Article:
Mobility restored one bread tag at a time

2016-11-09 06:01
Maggie Machwaneng (69) in her brand-new wheelchair with Ayesha Paulsen (left), occupational therapist at the Kimberley Hospital, and Dorothy-Anne Howitson, Kimberley bread tags collection agent. Photo: Boipelo Mere

Maggie Machwaneng (69) in her brand-new wheelchair with Ayesha Paulsen (left), occupational therapist at the Kimberley Hospital, and Dorothy-Anne Howitson, Kimberley bread tags collection agent. Photo: Boipelo Mere

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“God is great, God always has a way for everybody,” said Maggie Machwaneng (69) from John Daka, Kimberley, on Thursday (03/11) after she had been seated in her brand-new wheelchair for the first time.

She left everyone who was present at the handing over of the wheelchair with a lump in their throat, as she shed tears of joy about this important aid.

She had been waiting for this help for more than three years, after suffering a stroke, which left her paralysed on her right side and therefore unable to walk.

Machwaneng lives with her 50-year-old daughter Catherine, who takes care of her.

The new wheelchair was delivered by Dorothy-Anne Howitson, a Kimberley bread tags collection agent, and Ayesha Paulsen, an occupational therapist at the Kimberley Hospital, thanks to a project through which 270 kg of bread tags were collected.

The initiative led to the Polystyrene Packaging Company, in partnership with Dis-Chem, donating wheelchairs in an effort to change the lives of people living with disabilities.

The bread tags collected are recycled into seedling trays, cornices, skirtings, outdoor furniture, coat hangers, poles and decking.

Wiping away her tears, Machwaneng revealed how she could not walk long distances, as her walking stick can not support her body completely.

“I am lucky, not everyone gets this opportunity. Many people struggle to get wheelchairs.”

Catherine said it would now be easier to take her mother to the clinic, pay points and to church.

She expressed the wish that the initiative would be extended to other people who might need wheelchairs.

Tampane Motlhanke, a family friend, said requests for wheelchairs had to be made immediately after someone had suffered a stroke. This would shorten the time they had to wait for wheelchairs.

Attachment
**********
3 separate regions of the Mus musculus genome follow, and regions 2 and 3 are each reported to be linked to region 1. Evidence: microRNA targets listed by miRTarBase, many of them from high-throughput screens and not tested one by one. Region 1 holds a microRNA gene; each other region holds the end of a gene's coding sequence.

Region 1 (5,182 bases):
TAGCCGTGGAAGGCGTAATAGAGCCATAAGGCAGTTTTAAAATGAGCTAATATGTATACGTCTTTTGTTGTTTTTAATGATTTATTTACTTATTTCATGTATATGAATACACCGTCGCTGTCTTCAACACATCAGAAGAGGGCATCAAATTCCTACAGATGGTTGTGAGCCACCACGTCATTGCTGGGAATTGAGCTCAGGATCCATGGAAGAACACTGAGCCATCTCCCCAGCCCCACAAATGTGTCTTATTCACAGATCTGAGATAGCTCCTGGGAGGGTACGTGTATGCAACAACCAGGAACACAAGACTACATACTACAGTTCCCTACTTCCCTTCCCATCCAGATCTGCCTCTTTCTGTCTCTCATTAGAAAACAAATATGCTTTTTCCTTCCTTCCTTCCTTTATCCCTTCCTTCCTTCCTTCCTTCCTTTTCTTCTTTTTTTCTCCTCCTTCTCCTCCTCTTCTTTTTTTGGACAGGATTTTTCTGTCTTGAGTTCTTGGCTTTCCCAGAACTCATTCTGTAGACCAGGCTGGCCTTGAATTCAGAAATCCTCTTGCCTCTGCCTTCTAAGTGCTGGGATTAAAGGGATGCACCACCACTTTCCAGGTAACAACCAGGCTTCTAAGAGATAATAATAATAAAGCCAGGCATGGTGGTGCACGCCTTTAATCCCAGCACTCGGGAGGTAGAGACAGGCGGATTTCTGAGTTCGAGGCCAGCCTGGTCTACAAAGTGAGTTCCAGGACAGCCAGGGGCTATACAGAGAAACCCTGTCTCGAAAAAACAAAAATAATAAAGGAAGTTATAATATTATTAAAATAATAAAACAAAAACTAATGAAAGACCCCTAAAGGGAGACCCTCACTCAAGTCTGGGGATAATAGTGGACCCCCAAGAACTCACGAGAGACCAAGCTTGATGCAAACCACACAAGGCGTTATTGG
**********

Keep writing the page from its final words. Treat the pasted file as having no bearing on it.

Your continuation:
“Then we will witness fewer people suffering the indignity of arriving at pay points in wheelbarrows,” Motlhanke said.

Catherine added that, should her mother recover her mobility, they would, in future, not hesitate to pass on the wheelchair to somebody who might need it.

For Howitson this was an emotional experience.

“It is such a privilege to see the fruit of a community’s faithful collection change the life of an individual,” Howitson said.

“I know that it sounds crazy to some people, but 1+1+1+1 eventually equalled 270 kg of bread tags.”

She explained that faithful collectors such as Keep Kimberley Clean run their projects by using libraries as collection points to make it a success.

Other partners are the West End Primary School, Christian Brothers’ College (CBC), Kimberley Girls’ High School, Kimberley Baptist Church, Newton Dutch Reformed Church, the Wesley Methodist Church and the community at large.

All of these entities had been donating their tags to her over a five-year period.

According to Howitson, the hard work was continuing, as 46 kg had already been collected as a next project.

“I believe the community will from now on collect these small little tags to make a difference.

“This is a first for Kimberley, but in South Africa more than 400 wheelchairs have been donated.

“It is humbling to be the instrument which changes the circumstances of this precious lady.”

Howitson motivated people to become involved.

“Come on: Let’s put our shoulders to the wheel and give mobility to many more.”


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